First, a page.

USING YOUR HEAD
Talking on the phone even in noisy places will be made easy with a new handset that sends vibrations through the human skull to relay sound.
The Sanyo manufactured phone is called TS41 by Japanese telecommunications company KDDI. It goes on sale this month for about 10,000 yen ($93).
The TS41 works as a regular cell phone when the folding handset is opened, but users can also use it when it is closed by putting it next to their faces. The tiny vibrations from the phone travel through bones in the face to the ear - even if the phone isn t placed next to the ear.
Japan s NTT DoCoMo, has an experimental model called Finger Whisper that is merely a wristband with a microphone and earphone in it. Users talk into the wristband while sticking a finger in their ears, sending it vibrations that the ear and the brain convert to sound.
According to analyst Stephan Beckert, about 13 percent of international voice traffic is now carried by Internet telephony, the low-cost, feature-rich technology. In 2002, voice over IP s share of international traffic was 10 percent; it was 4 percent in 2000.
Although less than one-fifth of 1 percent of U.S. phone lines use a “Voice over Internet Protocol” phone service such as Vonage, the technology is making huge inroads behind the scenes, in long-distance networks and at big companies, according to a new report by TeleGeography.
SITTING ON THE DOCK
The new PocketDock ($18.95) is an indispensable add-on for the new iPod, Apple MP3 player. The tiny PocketDock provides syncing via 6-pin FireWire cable or USB 2.0, charging via FireWire and audio line out for connecting to powered speakers or a stereo system.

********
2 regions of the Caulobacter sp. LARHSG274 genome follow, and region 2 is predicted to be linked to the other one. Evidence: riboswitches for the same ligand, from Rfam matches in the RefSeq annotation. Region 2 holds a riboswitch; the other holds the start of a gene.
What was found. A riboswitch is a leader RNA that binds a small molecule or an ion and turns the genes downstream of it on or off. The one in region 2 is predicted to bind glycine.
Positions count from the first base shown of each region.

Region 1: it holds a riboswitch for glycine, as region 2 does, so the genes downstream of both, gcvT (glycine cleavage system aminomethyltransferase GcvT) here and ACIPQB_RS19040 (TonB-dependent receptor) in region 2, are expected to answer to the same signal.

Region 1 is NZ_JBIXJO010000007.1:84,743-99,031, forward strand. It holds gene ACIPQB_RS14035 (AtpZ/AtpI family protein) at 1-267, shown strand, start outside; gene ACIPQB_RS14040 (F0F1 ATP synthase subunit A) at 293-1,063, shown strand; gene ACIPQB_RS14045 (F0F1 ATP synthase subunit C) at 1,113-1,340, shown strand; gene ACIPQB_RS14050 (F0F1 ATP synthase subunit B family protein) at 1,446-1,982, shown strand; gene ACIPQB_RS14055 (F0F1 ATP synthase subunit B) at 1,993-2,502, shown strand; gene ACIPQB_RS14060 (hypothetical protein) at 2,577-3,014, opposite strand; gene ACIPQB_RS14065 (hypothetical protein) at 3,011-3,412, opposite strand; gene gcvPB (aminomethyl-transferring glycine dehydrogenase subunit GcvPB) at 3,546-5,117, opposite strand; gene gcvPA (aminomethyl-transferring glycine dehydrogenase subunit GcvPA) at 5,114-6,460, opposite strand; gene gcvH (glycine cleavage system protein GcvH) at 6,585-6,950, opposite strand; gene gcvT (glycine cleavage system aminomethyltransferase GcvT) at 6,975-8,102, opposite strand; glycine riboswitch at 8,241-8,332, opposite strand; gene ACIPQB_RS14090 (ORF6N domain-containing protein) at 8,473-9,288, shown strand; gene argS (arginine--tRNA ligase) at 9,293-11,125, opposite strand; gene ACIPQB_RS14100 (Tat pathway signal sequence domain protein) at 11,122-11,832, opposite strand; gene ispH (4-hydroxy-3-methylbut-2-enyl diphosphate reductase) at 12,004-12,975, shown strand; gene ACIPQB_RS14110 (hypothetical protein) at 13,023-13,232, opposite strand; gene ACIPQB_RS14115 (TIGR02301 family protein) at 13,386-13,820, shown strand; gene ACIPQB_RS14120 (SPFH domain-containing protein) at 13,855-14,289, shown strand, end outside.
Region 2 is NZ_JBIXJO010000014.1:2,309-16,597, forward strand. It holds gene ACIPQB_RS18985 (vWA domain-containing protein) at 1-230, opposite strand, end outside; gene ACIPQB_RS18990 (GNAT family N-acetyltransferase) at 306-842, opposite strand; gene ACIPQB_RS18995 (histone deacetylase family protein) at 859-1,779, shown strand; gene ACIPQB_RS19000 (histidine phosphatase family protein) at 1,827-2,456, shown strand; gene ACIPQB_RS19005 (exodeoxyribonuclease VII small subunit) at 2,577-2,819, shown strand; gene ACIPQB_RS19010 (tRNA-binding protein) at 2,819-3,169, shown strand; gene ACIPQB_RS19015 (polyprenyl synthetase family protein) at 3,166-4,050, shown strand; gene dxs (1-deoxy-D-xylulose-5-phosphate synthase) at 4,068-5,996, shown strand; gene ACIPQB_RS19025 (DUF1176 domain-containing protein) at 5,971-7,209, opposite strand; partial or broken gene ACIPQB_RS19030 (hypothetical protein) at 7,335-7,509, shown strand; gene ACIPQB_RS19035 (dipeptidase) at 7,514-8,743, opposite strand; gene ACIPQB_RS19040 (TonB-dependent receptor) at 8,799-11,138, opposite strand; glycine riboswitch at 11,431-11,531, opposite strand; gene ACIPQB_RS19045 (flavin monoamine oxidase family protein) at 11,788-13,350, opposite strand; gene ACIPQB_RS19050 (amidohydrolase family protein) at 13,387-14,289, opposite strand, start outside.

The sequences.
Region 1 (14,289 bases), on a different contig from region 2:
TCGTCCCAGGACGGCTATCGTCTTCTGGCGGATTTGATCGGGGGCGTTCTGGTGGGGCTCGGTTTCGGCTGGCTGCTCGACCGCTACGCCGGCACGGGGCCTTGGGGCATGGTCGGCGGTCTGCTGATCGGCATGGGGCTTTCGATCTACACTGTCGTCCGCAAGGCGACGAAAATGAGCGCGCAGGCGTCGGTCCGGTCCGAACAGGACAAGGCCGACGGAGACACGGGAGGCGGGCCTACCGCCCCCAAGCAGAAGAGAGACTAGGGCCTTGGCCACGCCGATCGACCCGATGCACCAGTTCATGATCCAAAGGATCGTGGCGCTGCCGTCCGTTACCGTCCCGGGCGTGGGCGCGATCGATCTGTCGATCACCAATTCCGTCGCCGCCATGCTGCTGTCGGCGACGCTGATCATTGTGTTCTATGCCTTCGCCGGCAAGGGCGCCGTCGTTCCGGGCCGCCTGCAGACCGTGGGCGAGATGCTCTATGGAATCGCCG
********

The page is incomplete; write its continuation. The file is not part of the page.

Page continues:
Web sites are helping shoppers easily learn about sales and discount offers, while details of retailers e-mail offers are being widely distributed beyond the intended “friends and family.”
QuicktoClick.com has published the discount code included in an e-mail to a mailing list of customers maintained by J. Crew.
Web sites like FatWallet.com, CouponMountain and Savings-Center.com have information on hundreds of deals available online and offline that have been promoted in newspapers, catalogues and e-mail.
America Online is testing a special computer-plus-AOL promotion in a few markets, but it s available to anyone who goes to http://www.299pcdeal.com/ . The Time Warner division is offering a SystemMax PC, with Windows XP, operating on a Celeron processor at 1.7 gigahertz and a Lexmark printer. Customers can buy the bundle for $299 if they agree to sign up for 12 months of AOL s Internet service.
AOL, which lost 2 million subscribers in the past year, has been quietly offering such PC deals for several months, according to the Wall Street Journal.
STRETCHING THE RAINBOW
Pantone is releasing a line of premium printer paper and inkjet cartridges that it says will be less expensive than replacements supplied by the printer makers.
ColorVantage, will be available for wide-format Epson printers like the 1270 and 1280, which are often used for large photos and banners. Pantone claims the papers and premium ink allow a larger range of color than with standard materials. The company is distributing free software to ensure that a final print accurately duplicates colors seen on the computer screen. Pantone said the products will cost 10 to 15 percent less than replacement inks and papers from the original manufacturer.
ONLINE BOWL GAMES
The XSN Sports World Championship on Feb. 11-12 in Los Angeles will feature eight finalists competing for a $25,000 grand prize. XSN Sports gamers must register for and win an online feeder tournament for each of the XSN game titles: "NFL Fever 2004," "NHL Rivals 2004," "Amped 2," "Top Spin," "NBA Inside Drive 2004" and "Links 2004."
Jack Lessenberry is The Blade s ombudsman. His columns appear every Sunday in The Blade and on toledoblade.com.
FROM THE BLADE S WIRE SERVICES AND STAFF.
CONTACT FUSION AT KCESARZ@THEBLADE.COM